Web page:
Civil Securities Case Against Texas Attorney General Ken Paxton Dismissed

Photo: Office of the Texas Attorney General

The federal court judge presiding over the civil Securities and Exchange Commission action against Texas Attorney General Ken Paxton has dismissed the case.

In a statement obtained by Breitbart Texas, Attorney General Paxton said, “I appreciate the judge’s thorough review and I am gratified by his dismissal of the entire case.”

Breitbart Texas reported on April 11 that the U.S. Securities and Exchange Commission (SEC) filed a civil lawsuit against Paxton and former executives of Servergy, Inc. Federal authorities filed the action just one week to the day before the Texas AG was to represent the Lone Star State and half the states in their fight at the U.S. Supreme Court against President Obama’s Administration’s executive amnesty order.

As reported by Breitbart News, the executive amnesty case was historic because this was only the second time in U.S. history where America’s highest court was to decide a challenge brought by a majority of states against the federal government. It was also historic in that it involved the scope of presidential power under the U.S. Constitution.

The motion to dismiss filed by lead counsel Matthew T. Martens (Washington, D.C.), Dallas lawyer William B. Mateja, and Frisco lawyer J. Mitchell Little, urged that the federal complaint for securities fraud “does not allege that [Paxton] made a single false or misleading statement.” The complaint did however, accuse Servergy’s co-founder and then-CEO and Chairman William E. Mapp, III, of leading investors to believe that a “revolutionary new server” “was in high demand.” It stated that Mapp falsely claimed that notable companies like and Freescale Semiconductors had pre-ordered the product. This was just one of the misrepresentations alleged by the SEC against Mapp in the complaint.

In June Breitbart Texas reported, that Paxton’s lawyers, including Martens who had previously served as the chief litigation counsel in the enforcement division at the SEC, filed a motion to dismiss the SEC civil lawsuit (with prejudice). He wrote, “In short, the SEC’s claims against Mr. Paxton are a dramatic overreach and lack any basis in law.”

Paxton’s lawyers filed the 29-page pleading and urged that the SEC had not claimed that Paxton ever lied or made a misrepresentation, and no one had alleged that they lost money in any of the transactions involving Paxton. The motion also stated that the SEC’s argument that Paxton failed to disclose that he could receive a commission for touting securities, and that he had not investigated the company, ran counter to decades of case law precedent that has never required such discussions or actions.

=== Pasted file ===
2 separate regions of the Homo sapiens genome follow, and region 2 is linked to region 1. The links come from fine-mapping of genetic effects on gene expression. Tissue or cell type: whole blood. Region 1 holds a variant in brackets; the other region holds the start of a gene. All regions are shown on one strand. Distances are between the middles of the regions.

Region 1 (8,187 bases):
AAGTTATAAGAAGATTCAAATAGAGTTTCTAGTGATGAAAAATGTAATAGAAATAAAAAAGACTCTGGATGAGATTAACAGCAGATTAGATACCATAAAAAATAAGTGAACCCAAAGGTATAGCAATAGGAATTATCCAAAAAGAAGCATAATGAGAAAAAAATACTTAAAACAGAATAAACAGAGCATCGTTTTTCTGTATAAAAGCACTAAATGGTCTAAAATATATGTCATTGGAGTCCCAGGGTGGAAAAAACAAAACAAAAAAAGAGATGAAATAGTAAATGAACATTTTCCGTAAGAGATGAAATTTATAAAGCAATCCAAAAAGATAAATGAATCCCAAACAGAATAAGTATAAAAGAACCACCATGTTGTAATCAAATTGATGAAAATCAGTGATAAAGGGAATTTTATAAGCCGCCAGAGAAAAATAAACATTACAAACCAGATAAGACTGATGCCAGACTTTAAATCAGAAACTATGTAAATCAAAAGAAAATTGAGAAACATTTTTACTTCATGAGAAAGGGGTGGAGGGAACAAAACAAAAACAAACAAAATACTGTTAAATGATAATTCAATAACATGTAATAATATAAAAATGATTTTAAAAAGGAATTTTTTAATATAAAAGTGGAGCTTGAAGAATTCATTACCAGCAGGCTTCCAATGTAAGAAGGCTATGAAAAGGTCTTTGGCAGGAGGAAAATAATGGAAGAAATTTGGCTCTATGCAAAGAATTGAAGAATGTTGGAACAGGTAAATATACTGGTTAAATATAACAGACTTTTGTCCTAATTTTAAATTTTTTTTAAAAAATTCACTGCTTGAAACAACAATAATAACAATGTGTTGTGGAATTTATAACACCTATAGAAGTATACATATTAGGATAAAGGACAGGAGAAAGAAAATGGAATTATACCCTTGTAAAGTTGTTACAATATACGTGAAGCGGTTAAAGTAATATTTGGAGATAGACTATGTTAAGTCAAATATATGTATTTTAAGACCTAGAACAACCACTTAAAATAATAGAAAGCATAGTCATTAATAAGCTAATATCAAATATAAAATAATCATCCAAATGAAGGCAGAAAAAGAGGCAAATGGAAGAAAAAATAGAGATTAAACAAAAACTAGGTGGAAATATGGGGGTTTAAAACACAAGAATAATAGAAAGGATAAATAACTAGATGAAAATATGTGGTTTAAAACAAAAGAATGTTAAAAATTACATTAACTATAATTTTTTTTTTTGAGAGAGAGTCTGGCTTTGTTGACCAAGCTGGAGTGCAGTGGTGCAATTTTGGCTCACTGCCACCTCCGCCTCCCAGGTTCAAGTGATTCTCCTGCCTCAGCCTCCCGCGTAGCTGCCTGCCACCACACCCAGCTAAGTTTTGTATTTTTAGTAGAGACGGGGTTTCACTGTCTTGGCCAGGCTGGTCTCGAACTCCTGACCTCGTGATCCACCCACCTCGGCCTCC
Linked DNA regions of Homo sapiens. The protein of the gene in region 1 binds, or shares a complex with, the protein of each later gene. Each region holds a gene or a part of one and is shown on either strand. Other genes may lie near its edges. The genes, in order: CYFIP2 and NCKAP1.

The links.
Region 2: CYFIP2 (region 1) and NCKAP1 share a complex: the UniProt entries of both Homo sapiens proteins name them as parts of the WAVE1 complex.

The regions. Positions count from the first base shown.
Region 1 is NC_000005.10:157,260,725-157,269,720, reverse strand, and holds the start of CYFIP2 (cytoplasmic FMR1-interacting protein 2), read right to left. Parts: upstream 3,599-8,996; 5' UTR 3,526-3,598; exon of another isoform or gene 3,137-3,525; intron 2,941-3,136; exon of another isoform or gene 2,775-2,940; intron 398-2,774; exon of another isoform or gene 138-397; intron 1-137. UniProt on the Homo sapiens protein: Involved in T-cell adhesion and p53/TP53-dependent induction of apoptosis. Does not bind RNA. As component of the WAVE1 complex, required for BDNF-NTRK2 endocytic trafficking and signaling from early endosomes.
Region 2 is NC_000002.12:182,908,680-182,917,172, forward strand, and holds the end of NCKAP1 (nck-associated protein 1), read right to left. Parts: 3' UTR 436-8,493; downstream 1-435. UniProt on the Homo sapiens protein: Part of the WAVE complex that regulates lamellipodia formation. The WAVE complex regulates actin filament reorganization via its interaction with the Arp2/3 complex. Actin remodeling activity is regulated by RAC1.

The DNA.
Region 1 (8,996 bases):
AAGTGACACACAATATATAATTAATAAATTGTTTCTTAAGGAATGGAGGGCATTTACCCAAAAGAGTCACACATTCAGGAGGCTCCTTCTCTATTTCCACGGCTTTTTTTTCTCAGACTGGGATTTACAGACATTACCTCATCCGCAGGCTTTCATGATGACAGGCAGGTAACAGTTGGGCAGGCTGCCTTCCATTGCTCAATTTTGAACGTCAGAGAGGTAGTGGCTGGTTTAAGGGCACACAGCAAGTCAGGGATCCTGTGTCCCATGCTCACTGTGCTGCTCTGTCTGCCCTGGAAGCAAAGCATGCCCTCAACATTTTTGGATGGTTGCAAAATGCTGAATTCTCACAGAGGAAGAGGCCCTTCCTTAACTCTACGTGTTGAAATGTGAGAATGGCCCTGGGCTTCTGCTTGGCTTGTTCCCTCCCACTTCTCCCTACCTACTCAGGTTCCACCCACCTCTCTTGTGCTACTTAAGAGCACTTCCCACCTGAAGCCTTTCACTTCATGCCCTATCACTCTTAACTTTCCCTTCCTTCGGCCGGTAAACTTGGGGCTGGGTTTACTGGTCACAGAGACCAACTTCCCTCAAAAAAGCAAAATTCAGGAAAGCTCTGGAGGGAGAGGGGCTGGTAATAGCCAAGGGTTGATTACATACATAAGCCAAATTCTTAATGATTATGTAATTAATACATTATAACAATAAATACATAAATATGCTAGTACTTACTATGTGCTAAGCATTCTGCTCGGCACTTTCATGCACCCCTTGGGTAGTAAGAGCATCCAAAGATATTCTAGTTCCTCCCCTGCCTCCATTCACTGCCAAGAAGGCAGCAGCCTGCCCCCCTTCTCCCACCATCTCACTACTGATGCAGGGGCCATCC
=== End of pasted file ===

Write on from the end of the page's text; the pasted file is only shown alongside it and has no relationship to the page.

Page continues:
Federal regulators say Paxton raised $840,000 for Servergy, a high-tech startup, without telling investors that he was being paid. They alleged Paxton was paid 100,000 shares for bringing on investors in 2011.

In the Court’s order, the Judge Amos L. Mazzant, III (an Obama appointee) wrote, “This case is not about whether Paxton had a moral obligation to disclose his financial arrangement with Servergy to potential investors. This case is also not about whether Paxton had some general obligation to disclose his financial arrangement to his investor group. The only issue before the Court is to determine whether the facts as pleaded give rise to a plausible claim under federal securities laws. With that limitation in mind, the Court has determined that under the facts pleaded by the Commission, Paxton did not have a legal obligation to disclose his financial arrangement.”

The Court concluded “that the Complaint has not alleged facts sufficient to support a plausible claim under Sections 17(a) and 17(b) of the Securities Act or Sections 10(b) and 15(a) of the Exchange Act.”

The SEC asked the Court to give it an opportunity to amend its Complaint and the federal judge responded saying that “While this request does not satisfy the requirements of Federal Rule of Civil Procedure 15, the Court is inclined to allow the Commission to plead additional facts, if any, before it grants the motion and dismisses the Commission’s claims against Paxton.”

The Court ordered that Paxton’s Motion to Dismiss was conditionally granted “pending the Court’s review of the Commission’s submission of additional facts.” He granted the Commission “leave to amend its allegations against Paxton to the extent that it has additional facts that might support a claim under the statutes alleged in the Complaint.”

This is a victory for Ken Paxton. Obviously, we are pleased with the Court’s ruling today,” said Matthew Martens. 

Bill Mateja, a lawyer on both Paxton’s SEC and criminal defense teams added “now we turn our attention to Ken’s exoneration in the state matter where the prosecutor’s burden is even higher. The fraud allegations in the SEC case mirror those in the state case.”

Any amendment to the Complaint by the Commission was ordered to be filed within 14 days of the October 7th order.

The Judge also ordered that “the Commission must place any new facts not previously alleged in the original Complaint in bold typeface.”

Lana Shadwick is a contributing writer and legal analyst for Breitbart Texas. She has served as a prosecutor and associate judge in Texas. Follow her on Twitter @LanaShadwick2.

Ken Paxton SEC Dismissal


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